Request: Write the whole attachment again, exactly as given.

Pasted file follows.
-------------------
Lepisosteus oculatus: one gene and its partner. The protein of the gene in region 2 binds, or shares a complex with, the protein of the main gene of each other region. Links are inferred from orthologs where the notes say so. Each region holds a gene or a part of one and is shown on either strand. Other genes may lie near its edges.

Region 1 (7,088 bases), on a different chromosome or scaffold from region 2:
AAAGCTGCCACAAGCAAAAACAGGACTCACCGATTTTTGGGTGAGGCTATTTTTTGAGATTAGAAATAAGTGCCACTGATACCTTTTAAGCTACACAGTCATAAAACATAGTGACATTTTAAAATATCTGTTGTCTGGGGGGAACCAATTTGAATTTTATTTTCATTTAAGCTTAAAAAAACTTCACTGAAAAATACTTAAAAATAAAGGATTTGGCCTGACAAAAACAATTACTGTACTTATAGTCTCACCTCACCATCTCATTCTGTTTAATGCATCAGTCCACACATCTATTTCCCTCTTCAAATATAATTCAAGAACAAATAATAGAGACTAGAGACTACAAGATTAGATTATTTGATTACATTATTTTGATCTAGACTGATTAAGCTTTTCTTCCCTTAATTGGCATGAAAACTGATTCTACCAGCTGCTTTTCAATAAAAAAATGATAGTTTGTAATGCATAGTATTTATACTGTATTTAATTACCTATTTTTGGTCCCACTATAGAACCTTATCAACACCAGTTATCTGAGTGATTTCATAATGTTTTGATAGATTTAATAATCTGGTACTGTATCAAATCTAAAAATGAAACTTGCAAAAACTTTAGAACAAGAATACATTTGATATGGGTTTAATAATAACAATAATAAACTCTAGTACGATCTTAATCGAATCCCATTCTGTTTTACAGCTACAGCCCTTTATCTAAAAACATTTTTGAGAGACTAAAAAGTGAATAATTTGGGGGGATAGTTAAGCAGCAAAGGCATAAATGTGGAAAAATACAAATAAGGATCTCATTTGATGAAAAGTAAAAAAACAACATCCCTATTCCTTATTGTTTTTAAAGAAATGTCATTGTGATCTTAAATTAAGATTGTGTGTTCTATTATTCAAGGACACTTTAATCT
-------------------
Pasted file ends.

Lepisosteus oculatus: one gene and its partner. The protein of the gene in region 2 binds, or shares a complex with, the protein of the main gene of each other region. Links are inferred from orthologs where the notes say so. Each region holds a gene or a part of one and is shown on either strand. Other genes may lie near its edges.

Region 1 (7,088 bases), on a different chromosome or scaffold from region 2:
AAAGCTGCCACAAGCAAAAACAGGACTCACCGATTTTTGGGTGAGGCTATTTTTTGAGATTAGAAATAAGTGCCACTGATACCTTTTAAGCTACACAGTCATAAAACATAGTGACATTTTAAAATATCTGTTGTCTGGGGGGAACCAATTTGAATTTTATTTTCATTTAAGCTTAAAAAAACTTCACTGAAAAATACTTAAAAATAAAGGATTTGGCCTGACAAAAACAATTACTGTACTTATAGTCTCACCTCACCATCTCATTCTGTTTAATGCATCAGTCCACACATCTATTTCCCTCTTCAAATATAATTCAAGAACAAATAATAGAGACTAGAGACTACAAGATTAGATTATTTGATTACATTATTTTGATCTAGACTGATTAAGCTTTTCTTCCCTTAATTGGCATGAAAACTGATTCTACCAGCTGCTTTTCAATAAAAAAATGATAGTTTGTAATGCATAGTATTTATACTGTATTTAATTACCTATTTTTGGTCCCACTATAGAACCTTATCAACACCAGTTATCTGAGTGATTTCATAATGTTTTGATAGATTTAATAATCTGGTACTGTATCAAATCTAAAAATGAAACTTGCAAAAACTTTAGAACAAGAATACATTTGATATGGGTTTAATAATAACAATAATAAACTCTAGTACGATCTTAATCGAATCCCATTCTGTTTTACAGCTACAGCCCTTTATCTAAAAACATTTTTGAGAGACTAAAAAGTGAATAATTTGGGGGGATAGTTAAGCAGCAAAGGCATAAATGTGGAAAAATACAAATAAGGATCTCATTTGATGAAAAGTAAAAAAACAACATCCCTATTCCTTATTGTTTTTAAAGAAATGTCATTGTGATCTTAAATTAAGATTGTGTGTTCTATTATTCAAGGACACTTTAATCT